Album Review: Iggy Pop – Post Pop Depression (2016 LP)

The world was treated to a surprising (and hard-rock wet dream inducing) announcement early this year – the great man himself, Iggy Pop, was going to release an album of new material. Not only that, but it was to be produced by another rock legend, Josh Homme of Queens of the Stone Age and Eagles of Death Metal. This might seem like a surprising combo, especially since Iggy has been a bit quiet recently (and it’s hard to believe he stays up to date on the latest musical trends), while Homme seems to have had a hand in basically every indie rock project on the face of the earth, but it worked in a big way.

The LP kicks off with the sinister, dark “Break Into Your Heart”. Iggy hasn’t lost anything on the old creepiness stakes and what could, by it’s title be a summery love song, ends up being a dark threat.

This is followed by the equally brilliant “Gardenia”, a fetishisation of an old flame. The music is gently propulsive and eerily Bowie-like, while Pop’s refrain (“Gardenia, where are you?”) shows the regret of an old man who has had more than his share of one night stands.

“American Valhalla”, a more downbeat song, is also fantastic – Pop finds himself ruminating on the ups and downs of fame, with the repeated mantra “I’m
nothing but my name”.

The sound of Post Pop Depression mirrors Pop’s greatest works, The Idiot and Lust for Life. As in those two LPs, the music here doesn’t go for crazy heavy volume or distortion but settles into a more groove-based vibe, which is the perfect setting for Iggy’s sinister crooning, which he does so well here.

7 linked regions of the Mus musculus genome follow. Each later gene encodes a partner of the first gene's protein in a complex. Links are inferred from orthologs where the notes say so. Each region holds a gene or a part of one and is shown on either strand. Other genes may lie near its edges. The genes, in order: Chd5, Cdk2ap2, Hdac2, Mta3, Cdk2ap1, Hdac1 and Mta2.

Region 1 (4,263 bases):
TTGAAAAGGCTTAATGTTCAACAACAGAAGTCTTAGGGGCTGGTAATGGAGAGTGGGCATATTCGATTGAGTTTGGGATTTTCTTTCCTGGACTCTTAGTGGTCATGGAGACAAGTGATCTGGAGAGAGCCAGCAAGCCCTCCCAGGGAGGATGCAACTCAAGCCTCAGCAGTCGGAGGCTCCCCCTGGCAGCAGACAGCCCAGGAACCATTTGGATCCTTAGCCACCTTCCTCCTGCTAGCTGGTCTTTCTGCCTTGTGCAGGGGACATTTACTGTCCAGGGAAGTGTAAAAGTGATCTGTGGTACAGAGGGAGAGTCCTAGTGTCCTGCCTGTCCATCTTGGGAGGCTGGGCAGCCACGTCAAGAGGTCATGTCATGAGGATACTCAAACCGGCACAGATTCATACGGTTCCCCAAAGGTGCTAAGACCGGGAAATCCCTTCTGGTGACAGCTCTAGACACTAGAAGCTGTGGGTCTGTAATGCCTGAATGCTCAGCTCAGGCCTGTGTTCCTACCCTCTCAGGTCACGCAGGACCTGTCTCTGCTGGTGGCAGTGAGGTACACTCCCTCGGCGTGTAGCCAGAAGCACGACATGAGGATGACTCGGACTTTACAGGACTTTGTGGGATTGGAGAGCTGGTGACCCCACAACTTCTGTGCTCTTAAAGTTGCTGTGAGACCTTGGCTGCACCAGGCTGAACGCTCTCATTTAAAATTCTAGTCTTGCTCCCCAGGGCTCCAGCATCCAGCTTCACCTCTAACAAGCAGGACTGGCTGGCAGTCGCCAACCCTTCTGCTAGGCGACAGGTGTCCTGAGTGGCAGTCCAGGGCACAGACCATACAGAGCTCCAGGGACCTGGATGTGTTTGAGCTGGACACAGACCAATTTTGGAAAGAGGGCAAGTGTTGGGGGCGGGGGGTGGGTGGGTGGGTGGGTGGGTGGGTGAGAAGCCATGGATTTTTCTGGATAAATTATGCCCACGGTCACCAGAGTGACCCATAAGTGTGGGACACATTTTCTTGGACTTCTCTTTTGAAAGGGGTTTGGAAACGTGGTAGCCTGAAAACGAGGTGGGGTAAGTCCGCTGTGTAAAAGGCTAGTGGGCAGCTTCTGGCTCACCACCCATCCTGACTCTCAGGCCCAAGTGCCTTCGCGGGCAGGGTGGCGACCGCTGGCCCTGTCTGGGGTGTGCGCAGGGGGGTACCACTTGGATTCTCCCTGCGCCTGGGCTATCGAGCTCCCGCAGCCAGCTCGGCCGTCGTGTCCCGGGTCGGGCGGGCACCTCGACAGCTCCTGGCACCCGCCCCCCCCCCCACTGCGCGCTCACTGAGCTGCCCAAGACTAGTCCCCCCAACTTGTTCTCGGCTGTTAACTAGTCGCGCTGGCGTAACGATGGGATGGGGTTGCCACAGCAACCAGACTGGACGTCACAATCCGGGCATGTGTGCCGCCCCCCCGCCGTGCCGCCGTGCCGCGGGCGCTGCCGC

Iggy’s lyrics have (for the most part) hit another high note here as well – only someone as crazy and ingenious as him writes the words, “Shit turns into chocolate drops”, and have them sound like poetry. Apart from one embarrassment, “Vulture”, Pop’s lyrics veer from hilarious to poignant, all the way to furious anger. My standout track is “Paraguay”, a slow builder that essentially ends with Iggy furiously howling at his own audience, before going off to live in the jungle. If this is truly his send off, it’s a fitting one.

Full credit has to go to Josh Homme here – in lesser hands, this project could have turned into a depressingly vanilla album from a “heritage” artist, but Homme has managed to steer Pop away from his cliches and his comfort zone. There is also a note of genuine sadness on songs like “Sunday”, that is new ground altogether for the great imp of rock music.

All in all, Post Pop Depression is a wonderful and surprising return to form from an artist who clearly had more to say, and just needed the right muse to help him get it out there.

Review Score: 8.1 out of 10.

Post Pop Depression is out now.

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